Therapy Resources



Home Page


Self Help


Find a Therapist




Alternative Therapies Picture

Alternative Complimentary Therapies

Introduction 2

These definitions all share the idea of using art as a medium with individual therapy. Drawn from the last definition is the issue of psychological theories. These will not be considered in the dissertation. Although they could be seen as relevant to the way the issues that may arise are worked through. This is acknowledged briefly in chapter 2, the individual experience.
Laing (1974) as cited in Dalley (1984, pxxi) stresses the importance of the individual client, the role of art therapy and their identity, something the schizophrenic sufferer struggles with.

Every original art production by the patient is in some degree an aspect of that person. No-one else can create the same result on paper or canvas. Art therapy

offers an area where the patient can proclaim his identity and it offers an atmosphere where he can be himself... Art offers a medium which can give birth communication with others and confrontation with the self.

This idea of using art therapeutically is reiterated by Spaniol (2001, p222) here she confirms, "Based on a belief in the integrative and healing potential of visual imagery, art therapy generally uses artwork as vehicles for psychological insight and emotional growth."
When considering the interpretation of the individuals artwork Case and Dalley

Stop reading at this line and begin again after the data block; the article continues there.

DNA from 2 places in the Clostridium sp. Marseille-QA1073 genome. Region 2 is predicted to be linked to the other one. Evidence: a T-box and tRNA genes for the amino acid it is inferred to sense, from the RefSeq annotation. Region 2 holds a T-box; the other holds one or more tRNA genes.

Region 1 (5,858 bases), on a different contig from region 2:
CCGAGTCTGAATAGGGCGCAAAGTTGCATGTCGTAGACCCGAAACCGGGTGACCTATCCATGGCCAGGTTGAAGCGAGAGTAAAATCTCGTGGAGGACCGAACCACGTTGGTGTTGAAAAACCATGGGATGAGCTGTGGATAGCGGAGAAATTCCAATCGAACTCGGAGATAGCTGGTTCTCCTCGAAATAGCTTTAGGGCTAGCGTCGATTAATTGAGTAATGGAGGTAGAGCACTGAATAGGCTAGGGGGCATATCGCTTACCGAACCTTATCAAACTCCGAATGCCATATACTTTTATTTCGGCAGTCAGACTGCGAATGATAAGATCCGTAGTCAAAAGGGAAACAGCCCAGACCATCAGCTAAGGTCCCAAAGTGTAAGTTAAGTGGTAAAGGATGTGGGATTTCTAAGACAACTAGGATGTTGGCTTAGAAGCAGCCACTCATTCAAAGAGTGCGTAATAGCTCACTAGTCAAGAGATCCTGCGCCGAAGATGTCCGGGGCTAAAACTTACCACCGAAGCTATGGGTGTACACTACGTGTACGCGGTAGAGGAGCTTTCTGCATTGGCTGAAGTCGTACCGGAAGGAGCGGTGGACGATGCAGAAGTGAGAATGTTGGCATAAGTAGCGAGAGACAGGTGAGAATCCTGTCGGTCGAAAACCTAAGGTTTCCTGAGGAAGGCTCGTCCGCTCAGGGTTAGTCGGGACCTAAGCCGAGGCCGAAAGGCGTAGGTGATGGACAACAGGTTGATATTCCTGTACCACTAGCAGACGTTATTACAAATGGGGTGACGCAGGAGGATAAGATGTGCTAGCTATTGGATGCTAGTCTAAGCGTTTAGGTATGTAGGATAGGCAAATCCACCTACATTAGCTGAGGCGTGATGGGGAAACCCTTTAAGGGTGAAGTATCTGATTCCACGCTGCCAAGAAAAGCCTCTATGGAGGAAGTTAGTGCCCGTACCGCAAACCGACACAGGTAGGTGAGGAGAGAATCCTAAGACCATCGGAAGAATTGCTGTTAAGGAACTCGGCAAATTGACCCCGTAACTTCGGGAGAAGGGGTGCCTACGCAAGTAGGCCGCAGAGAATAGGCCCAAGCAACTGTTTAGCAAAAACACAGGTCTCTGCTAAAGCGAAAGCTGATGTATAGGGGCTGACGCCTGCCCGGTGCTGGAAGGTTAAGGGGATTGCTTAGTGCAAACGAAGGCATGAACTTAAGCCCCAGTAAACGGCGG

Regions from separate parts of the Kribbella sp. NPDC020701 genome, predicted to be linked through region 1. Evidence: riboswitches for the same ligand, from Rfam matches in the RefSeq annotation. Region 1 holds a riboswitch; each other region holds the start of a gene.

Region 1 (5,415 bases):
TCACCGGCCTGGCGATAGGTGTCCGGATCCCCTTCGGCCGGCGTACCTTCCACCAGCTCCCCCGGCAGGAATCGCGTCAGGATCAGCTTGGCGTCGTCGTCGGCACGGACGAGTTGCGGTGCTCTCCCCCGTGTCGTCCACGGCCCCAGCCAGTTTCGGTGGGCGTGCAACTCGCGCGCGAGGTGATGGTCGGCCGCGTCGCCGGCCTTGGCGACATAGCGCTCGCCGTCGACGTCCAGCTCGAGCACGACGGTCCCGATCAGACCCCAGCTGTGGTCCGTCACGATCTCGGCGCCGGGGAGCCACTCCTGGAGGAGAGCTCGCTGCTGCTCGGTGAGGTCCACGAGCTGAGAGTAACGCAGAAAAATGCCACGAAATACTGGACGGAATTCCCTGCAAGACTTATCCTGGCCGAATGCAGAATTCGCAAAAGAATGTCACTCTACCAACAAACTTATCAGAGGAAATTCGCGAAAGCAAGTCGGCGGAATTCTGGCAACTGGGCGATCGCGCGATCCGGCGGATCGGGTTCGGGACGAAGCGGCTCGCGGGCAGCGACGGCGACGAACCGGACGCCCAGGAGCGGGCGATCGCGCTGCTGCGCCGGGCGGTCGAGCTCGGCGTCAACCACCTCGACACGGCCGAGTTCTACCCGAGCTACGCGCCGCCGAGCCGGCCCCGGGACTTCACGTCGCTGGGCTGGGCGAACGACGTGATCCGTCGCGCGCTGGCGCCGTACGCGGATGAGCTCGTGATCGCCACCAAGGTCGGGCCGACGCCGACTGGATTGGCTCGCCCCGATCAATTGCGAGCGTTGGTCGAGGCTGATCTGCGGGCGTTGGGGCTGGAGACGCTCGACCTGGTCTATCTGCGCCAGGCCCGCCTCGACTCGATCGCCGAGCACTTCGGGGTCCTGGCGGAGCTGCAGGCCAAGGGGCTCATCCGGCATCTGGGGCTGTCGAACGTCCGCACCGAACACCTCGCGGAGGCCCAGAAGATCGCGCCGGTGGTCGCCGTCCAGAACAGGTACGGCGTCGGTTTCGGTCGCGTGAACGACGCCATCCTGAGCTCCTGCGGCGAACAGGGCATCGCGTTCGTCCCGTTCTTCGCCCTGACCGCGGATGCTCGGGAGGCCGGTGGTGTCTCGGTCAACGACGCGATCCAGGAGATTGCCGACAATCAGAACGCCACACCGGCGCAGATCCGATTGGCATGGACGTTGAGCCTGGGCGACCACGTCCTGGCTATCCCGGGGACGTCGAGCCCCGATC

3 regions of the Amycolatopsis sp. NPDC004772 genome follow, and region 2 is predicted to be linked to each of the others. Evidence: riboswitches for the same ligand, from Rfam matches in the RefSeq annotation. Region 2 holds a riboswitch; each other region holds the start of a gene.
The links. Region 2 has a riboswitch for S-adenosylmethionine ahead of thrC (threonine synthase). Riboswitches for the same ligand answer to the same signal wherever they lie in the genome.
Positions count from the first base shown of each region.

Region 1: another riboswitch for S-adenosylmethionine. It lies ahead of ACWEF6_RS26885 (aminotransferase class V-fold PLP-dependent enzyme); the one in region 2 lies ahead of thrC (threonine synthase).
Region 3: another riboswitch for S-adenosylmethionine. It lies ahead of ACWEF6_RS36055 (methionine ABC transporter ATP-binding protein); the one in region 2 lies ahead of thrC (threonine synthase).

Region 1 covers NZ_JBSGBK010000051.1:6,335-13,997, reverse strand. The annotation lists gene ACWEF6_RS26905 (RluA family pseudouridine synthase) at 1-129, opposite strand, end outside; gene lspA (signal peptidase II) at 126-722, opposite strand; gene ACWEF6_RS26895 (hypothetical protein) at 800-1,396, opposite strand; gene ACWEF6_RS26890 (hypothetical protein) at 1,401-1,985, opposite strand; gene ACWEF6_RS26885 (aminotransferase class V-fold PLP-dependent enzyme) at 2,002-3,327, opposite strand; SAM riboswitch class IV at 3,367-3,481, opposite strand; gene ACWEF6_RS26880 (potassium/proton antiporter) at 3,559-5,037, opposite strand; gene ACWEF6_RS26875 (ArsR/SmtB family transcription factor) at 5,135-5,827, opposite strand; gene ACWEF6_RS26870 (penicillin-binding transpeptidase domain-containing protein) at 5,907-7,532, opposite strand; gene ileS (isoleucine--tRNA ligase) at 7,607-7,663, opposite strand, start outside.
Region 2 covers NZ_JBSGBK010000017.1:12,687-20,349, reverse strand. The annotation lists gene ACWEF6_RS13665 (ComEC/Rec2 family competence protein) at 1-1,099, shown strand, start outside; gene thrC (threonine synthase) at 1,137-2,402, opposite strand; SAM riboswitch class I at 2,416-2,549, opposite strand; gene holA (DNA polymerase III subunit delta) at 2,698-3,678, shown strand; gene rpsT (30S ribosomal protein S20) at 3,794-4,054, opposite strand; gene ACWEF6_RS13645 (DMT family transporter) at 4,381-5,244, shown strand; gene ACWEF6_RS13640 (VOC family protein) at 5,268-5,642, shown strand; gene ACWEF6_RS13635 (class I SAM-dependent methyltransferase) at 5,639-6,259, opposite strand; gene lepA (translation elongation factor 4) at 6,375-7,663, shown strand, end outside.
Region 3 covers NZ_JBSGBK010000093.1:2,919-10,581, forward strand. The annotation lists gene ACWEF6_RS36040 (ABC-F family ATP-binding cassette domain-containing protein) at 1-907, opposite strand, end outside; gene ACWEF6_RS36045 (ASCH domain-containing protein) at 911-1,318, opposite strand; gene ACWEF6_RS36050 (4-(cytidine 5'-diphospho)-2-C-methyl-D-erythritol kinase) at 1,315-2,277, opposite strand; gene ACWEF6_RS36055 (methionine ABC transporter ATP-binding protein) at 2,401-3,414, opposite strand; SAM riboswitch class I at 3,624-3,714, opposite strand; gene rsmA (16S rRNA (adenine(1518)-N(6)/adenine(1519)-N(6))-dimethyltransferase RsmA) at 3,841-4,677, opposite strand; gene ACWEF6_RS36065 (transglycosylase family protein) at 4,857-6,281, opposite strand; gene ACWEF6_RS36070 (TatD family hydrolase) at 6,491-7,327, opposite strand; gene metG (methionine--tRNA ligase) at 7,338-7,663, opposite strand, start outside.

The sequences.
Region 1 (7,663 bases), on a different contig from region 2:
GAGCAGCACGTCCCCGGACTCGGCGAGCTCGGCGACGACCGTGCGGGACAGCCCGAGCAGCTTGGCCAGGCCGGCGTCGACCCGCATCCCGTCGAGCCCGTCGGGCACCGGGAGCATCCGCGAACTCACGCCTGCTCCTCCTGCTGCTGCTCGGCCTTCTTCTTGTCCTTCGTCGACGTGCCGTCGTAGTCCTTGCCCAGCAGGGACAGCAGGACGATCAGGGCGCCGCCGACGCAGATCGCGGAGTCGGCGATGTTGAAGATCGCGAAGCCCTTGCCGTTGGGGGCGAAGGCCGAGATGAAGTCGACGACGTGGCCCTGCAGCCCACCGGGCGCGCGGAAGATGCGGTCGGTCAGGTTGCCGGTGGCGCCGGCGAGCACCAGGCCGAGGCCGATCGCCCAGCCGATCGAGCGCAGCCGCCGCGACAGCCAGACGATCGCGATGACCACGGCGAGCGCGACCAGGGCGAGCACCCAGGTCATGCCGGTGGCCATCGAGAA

(1992, p65) suggest, "Images are statements that have different layers of meaning, which can only be gradually unfolded." It is the interpretation of these images by the client with facilitation from the therapist that helps the individual understand their illness. Art activities can be seen as a means of non-verbal communication. Artistic creation provides a concrete medium that a person can gain conscious and unconscious expression. Art can be used in a variety of ways to help the individual with expression and communication. The use of self-drawings or portraits is one of these ways.
Machover (1949) developed a projective technique called Draw-A-Person test. Here the therapist asks the client to draw a person on a blank sheet of white paper and tell them a story about that person. The test is based on the idea that the figure drawn is representative of the client. According to Machover's test evaluation criteria the placement of the figure represents different elements in the client's life. The right side of the paper represents, the future, left the past, upper right, suppressed past and optimism and lower left, depression. Facial expressions shown on the drawing characterise personal traits, for example, large eyes or ears reflect suspiciousness and paranoia. Schatz (2003)
According to James (2003, p1) "Drawing as a projective technique has been used to look at both intellectual and personality constructs and intra-and interpersonal relationships..."

This is a useful technique with schizophrenia sufferers as it can give an insight into the individual and their illness.
The project question, 'How do self-drawings in art therapy help people with schizophrenia?' will be approached with four chapters, these comprise of, chapter one, how can schizophrenia be identified through drawings of the self? Chapter two, the individual experience. Chapter three, the role of the art therapist. Chapter four, what are the therapeutic properties of self-drawings? Finally, from these, conclusions will be drawn.